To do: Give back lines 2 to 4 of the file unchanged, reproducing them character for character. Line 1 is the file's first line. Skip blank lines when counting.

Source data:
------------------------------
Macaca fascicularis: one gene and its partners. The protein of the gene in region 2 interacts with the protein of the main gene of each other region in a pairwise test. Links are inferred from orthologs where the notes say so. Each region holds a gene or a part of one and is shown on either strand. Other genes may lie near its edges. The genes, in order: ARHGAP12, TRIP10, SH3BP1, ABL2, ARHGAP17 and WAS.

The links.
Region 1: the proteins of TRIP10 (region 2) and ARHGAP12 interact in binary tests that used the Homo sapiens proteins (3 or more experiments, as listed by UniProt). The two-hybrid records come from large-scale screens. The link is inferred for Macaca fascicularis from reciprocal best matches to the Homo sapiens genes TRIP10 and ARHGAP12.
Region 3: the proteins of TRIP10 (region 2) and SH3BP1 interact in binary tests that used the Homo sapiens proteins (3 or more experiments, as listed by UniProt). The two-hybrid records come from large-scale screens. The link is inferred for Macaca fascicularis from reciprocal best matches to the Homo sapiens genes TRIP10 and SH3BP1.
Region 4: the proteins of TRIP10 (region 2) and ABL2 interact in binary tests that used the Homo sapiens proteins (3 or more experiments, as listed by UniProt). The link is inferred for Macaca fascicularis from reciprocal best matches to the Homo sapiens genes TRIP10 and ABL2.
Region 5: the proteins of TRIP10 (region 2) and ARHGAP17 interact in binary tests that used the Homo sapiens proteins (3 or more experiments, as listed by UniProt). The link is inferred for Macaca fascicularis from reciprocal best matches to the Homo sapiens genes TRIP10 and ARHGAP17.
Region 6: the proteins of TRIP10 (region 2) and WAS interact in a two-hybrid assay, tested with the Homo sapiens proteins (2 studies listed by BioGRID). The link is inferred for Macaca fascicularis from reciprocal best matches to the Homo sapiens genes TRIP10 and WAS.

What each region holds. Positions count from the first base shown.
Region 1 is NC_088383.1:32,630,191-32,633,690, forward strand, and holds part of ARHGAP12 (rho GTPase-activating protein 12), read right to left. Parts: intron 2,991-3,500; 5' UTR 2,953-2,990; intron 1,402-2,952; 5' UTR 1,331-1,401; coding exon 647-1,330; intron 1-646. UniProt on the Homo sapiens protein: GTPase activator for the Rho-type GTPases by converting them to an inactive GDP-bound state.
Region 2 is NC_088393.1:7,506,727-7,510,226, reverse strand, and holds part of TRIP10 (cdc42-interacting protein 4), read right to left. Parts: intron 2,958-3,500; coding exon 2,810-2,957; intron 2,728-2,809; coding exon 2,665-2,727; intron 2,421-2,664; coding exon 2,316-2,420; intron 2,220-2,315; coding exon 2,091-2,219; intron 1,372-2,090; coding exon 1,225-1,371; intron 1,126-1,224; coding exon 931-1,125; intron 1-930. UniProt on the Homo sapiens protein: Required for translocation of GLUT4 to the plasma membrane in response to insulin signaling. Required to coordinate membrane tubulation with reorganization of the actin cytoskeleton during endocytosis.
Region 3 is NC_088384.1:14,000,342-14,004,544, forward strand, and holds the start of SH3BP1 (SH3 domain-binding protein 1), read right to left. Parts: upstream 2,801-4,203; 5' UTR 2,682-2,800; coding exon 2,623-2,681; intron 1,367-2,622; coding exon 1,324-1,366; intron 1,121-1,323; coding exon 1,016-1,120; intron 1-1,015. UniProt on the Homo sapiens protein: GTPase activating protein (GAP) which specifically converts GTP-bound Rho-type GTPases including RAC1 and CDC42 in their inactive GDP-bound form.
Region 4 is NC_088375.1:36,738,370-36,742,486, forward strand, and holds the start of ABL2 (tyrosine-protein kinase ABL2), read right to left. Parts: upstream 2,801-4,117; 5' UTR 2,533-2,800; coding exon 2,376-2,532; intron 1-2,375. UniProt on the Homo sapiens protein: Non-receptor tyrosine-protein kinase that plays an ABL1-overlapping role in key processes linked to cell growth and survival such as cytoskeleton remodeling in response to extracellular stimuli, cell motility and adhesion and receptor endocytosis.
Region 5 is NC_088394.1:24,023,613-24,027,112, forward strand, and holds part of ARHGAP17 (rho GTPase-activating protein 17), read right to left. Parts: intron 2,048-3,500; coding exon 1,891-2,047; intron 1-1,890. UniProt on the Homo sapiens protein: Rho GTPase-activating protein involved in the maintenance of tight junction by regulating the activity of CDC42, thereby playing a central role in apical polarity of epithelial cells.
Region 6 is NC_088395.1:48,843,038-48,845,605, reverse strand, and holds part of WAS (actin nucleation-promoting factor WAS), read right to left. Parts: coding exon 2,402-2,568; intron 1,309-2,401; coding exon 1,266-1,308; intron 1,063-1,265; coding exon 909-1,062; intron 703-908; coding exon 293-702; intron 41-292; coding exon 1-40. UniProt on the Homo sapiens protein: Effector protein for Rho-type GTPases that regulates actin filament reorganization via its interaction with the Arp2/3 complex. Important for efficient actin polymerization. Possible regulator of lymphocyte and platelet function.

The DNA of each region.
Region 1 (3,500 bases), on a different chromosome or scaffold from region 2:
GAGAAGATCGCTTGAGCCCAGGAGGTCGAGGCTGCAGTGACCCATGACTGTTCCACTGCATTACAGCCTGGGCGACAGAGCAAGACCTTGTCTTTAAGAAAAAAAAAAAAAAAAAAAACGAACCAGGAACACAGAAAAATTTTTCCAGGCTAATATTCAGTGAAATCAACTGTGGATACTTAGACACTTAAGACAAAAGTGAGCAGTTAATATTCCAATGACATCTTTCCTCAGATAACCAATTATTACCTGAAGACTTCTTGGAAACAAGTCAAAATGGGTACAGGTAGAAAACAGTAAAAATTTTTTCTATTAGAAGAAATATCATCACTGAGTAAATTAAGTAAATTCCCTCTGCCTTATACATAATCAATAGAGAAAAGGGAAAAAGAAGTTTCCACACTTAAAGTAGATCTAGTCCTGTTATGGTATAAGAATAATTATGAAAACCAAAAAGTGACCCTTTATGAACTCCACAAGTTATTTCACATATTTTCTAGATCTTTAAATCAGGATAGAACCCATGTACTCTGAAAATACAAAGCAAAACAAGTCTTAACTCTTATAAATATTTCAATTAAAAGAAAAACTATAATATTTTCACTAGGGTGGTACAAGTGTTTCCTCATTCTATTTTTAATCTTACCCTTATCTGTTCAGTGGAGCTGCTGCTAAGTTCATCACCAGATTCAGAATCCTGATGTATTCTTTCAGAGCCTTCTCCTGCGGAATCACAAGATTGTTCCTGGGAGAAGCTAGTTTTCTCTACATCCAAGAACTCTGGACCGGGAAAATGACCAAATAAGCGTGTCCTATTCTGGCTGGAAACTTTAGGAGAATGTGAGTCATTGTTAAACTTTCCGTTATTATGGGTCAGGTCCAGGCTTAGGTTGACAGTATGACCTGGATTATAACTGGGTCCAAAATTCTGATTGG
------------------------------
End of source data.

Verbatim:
The links.
Region 1: the proteins of TRIP10 (region 2) and ARHGAP12 interact in binary tests that used the Homo sapiens proteins (3 or more experiments, as listed by UniProt). The two-hybrid records come from large-scale screens. The link is inferred for Macaca fascicularis from reciprocal best matches to the Homo sapiens genes TRIP10 and ARHGAP12.
Region 3: the proteins of TRIP10 (region 2) and SH3BP1 interact in binary tests that used the Homo sapiens proteins (3 or more experiments, as listed by UniProt). The two-hybrid records come from large-scale screens. The link is inferred for Macaca fascicularis from reciprocal best matches to the Homo sapiens genes TRIP10 and SH3BP1.